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  • Amiri Baraka’s Participatory and Ceremonial Theatre:From Mimesis to Methexis
  • Samy Azouz (bio)

Several theatre critics and commentators have stressed that the Black Theatre Movement of the 1960s invested in new forms and techniques pertaining to scenery, costuming, sound effect, and lighting. The objective was to inject new patterns into theatrical practice. Amiri Baraka, one of the notable figures of the Black Aesthetic, castigated psychological drama for its concentration on existential questions. Baraka’s manifesto, “The Revolutionary Theatre,” served as a buttress for the bandwagon of the Black Arts Movement. Baraka declared that the “Revolutionary Theatre must take dreams and give them a reality.”1 Black theatre and art must depict and reflect as honest a portrayal of reality as possible. Similarly, Ed Bullins opted for a black-oriented realism, because black lifestyle, experience, and resistance required confrontation with the reality of oppression through showing anger and rage on stage. Bullins set a mirror before his African American spectators to display the vehemence and ruination that they were perpetrating against themselves within their own communities. In his treatise “Towards Our Theatre,” William Kgositsile repudiated European American theatre and criticized its dependence on theatrical illusion and complex onstage representation.2 Adhering to a theatre of poetics that combines image, symbol and rhythm, Kgositsile championed a theatre that was sensitive to didactic content and propagandistic import. Black theatre in the 1960s and 1970s also reappropriated the African American tradition of song, music, and dance and incorporated these elements as tools to reassert that tradition. John O’Neal, one of the leaders of the Black Theatre Movement, proclaimed that the new Black Theatre intended to develop “an active and critical rather than passive audience.”3 Clayton Riley, one of the major contributors to the [End Page 25] Black Aesthetic, proclaimed that the theatre should be “structured to take people away from basics, from fundamentals, into a special kind of chapel atmosphere for rituals.”4 Playwright Paul Carter Harrison introduced ritual in his quasireligious theatre. He described ritual as “the effective technique common to most theatrical exercises in the black world.”5 Harrison, intent on developing a ritualist theatre, eliminated actors and spectators from his drama. Instead, he included what he termed “activators and participators.”6 For him, participation called for the incorporation of the audience in the onstage enactment. Spectators, or participants in Harrison’s understanding, became full partakers in the performance. This new experimental technique transformed the audience member from a passive spectator to an active contributor to the action. The aim was to make the audience conscious of the centrality of community mobilization and joint action. Thus, participation as a physical act turned out to be a technical tool to provoke activism. “This movement is one from mimesis,” Kimberly Benston argues, “to methexis.”7 Methexis refers to the collective keeping and continuation of the action. It stands for a joint effort to uphold the action; it is veering away from the imitation of the action to a direct participation in it.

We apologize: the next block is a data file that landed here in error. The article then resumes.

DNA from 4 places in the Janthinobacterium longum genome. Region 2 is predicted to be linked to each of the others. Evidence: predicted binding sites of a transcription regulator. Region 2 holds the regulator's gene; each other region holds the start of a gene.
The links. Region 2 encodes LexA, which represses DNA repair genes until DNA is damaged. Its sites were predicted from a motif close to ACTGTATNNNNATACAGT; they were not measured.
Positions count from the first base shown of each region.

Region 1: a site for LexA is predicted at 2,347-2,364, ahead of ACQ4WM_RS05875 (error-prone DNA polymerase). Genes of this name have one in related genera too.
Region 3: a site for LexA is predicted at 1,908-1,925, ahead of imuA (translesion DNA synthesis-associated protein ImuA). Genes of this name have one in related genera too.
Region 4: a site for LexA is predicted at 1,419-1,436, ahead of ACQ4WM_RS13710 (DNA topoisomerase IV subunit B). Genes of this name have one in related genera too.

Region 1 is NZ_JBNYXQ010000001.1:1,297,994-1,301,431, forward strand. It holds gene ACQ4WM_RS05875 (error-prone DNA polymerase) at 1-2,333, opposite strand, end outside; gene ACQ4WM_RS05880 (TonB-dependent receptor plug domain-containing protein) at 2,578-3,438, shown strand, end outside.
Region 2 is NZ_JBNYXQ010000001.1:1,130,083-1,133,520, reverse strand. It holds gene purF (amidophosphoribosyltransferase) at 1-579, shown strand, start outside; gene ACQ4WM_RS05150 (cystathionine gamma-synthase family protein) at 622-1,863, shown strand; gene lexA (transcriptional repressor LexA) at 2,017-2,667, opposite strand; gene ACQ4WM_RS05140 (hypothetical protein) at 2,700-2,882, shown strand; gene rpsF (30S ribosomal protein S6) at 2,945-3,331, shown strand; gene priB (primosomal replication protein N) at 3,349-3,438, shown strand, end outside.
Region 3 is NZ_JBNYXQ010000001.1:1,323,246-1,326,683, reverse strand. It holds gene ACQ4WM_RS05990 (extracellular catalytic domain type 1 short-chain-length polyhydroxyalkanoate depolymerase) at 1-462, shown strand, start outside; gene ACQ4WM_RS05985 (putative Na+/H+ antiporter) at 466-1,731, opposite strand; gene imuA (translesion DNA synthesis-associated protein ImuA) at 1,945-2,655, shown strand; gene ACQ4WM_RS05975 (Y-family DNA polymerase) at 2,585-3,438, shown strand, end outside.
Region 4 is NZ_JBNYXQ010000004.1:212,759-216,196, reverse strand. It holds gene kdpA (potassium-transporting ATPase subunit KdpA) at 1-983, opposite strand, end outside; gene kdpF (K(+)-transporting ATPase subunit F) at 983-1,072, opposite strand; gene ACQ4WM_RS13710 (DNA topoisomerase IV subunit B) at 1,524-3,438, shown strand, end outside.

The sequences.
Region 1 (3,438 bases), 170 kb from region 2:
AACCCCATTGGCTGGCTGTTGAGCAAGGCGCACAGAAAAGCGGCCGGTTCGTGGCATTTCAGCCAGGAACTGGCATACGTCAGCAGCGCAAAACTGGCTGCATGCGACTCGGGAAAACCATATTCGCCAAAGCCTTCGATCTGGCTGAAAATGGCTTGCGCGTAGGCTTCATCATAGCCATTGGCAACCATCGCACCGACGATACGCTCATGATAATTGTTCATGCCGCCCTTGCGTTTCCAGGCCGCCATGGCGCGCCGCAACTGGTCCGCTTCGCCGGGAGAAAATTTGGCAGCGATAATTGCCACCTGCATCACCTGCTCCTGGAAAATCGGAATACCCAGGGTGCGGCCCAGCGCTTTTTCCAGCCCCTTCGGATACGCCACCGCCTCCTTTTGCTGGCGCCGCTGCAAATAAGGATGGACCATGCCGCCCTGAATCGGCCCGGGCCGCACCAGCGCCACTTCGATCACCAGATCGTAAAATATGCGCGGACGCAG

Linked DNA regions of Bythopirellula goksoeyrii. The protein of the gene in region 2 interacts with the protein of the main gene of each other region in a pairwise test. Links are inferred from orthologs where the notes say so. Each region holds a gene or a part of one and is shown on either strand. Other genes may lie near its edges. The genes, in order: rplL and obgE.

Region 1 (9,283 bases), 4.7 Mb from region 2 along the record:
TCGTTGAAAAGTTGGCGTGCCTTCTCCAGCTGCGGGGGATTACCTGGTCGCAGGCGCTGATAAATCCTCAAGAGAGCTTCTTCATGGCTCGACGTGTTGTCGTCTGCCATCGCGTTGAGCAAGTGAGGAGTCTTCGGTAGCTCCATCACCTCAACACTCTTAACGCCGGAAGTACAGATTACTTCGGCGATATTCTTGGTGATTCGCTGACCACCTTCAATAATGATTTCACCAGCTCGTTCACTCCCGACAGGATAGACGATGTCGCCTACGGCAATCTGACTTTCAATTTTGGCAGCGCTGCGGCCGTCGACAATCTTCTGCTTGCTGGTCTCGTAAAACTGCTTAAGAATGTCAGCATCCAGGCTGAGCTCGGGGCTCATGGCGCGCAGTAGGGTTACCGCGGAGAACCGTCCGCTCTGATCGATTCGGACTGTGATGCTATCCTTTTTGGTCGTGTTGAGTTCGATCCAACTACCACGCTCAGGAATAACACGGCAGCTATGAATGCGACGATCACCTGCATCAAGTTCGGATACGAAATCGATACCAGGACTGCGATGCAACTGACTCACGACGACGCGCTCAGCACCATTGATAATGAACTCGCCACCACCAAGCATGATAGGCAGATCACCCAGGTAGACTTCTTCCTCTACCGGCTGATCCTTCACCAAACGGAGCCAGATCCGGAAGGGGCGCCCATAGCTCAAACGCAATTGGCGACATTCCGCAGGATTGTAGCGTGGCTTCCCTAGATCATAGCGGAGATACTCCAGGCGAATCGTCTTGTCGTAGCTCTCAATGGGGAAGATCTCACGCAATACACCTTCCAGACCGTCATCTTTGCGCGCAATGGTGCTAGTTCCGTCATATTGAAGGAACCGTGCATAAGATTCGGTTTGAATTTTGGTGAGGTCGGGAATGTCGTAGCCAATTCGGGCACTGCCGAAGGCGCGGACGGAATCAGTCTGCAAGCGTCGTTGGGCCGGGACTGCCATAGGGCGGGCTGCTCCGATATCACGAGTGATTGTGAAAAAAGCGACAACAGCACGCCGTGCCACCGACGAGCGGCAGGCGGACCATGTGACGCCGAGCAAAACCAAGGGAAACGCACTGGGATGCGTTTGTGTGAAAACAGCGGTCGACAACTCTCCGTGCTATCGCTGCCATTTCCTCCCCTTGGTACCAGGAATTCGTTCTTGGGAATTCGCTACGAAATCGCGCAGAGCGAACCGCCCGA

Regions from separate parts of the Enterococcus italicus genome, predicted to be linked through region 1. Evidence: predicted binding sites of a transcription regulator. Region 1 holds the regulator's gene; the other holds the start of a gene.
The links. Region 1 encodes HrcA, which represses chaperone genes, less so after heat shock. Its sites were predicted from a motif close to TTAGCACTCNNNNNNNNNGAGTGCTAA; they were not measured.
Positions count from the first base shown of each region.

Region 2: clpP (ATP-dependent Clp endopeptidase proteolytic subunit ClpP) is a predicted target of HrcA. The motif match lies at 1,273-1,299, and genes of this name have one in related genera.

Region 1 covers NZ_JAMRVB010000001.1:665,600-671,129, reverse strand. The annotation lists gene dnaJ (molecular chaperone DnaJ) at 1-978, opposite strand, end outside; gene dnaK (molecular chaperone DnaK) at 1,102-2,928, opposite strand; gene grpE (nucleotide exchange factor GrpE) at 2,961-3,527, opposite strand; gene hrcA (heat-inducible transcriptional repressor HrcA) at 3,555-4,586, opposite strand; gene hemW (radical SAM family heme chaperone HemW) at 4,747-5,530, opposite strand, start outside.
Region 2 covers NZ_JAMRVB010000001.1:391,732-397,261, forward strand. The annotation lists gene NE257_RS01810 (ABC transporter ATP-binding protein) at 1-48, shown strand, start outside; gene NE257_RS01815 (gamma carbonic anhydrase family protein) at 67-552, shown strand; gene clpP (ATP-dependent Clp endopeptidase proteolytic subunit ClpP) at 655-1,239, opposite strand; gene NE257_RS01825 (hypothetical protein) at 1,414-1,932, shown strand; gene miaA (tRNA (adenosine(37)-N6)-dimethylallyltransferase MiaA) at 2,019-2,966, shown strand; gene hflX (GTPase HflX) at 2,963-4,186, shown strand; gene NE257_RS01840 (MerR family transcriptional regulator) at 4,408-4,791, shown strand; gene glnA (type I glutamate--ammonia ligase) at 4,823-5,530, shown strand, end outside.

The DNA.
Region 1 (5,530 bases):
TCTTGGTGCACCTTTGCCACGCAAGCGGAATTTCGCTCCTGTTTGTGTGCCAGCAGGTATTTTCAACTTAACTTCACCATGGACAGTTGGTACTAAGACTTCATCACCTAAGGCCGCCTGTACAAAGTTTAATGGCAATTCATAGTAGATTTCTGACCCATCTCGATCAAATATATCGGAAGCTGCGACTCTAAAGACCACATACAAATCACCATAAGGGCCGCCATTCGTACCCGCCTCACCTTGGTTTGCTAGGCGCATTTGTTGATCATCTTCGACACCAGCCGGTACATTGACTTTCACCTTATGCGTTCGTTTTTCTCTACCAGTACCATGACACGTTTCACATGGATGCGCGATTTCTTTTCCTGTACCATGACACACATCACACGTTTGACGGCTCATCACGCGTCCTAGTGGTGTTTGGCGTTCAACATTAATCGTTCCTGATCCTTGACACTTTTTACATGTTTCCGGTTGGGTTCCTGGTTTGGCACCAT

In this article, we shall explore a number of concepts that can be seen operating in Baraka’s plays, ranging from participation, methexis, communitas, to audience interaction and ceremony. The objective is twofold: 1) to show that participation arouses audience members’ capacity to act and mobilize, reacting directly to the action, and 2) to spell out how ritualization results in the ceremonial with its destructive and festive facets. The works of Victor Turner in cultural anthropology and Margaret B. Wilkerson and Kimberly Benston in theatre criticism touch upon the notion of participation in many respects, offering anthropological, as well as theatrical tenets that will illuminate this study of participatory theatre. This article pivots on the following questions: What is the nature of the theatrical enactment on Baraka’s stage? And what is the rationale for audience participation? The answer to these questions bolsters the current analysis, and structures this study of Baraka’s theatre.

The proclivity to invite the audience to contribute to performance is pervasive in Baraka’s nationalist and Marxist plays.8 It is significant to note that Baraka went through positional changes since his withdrawal from white bohemia. His transition from rebellious bohemianism to a materialist...


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pp. 25-41
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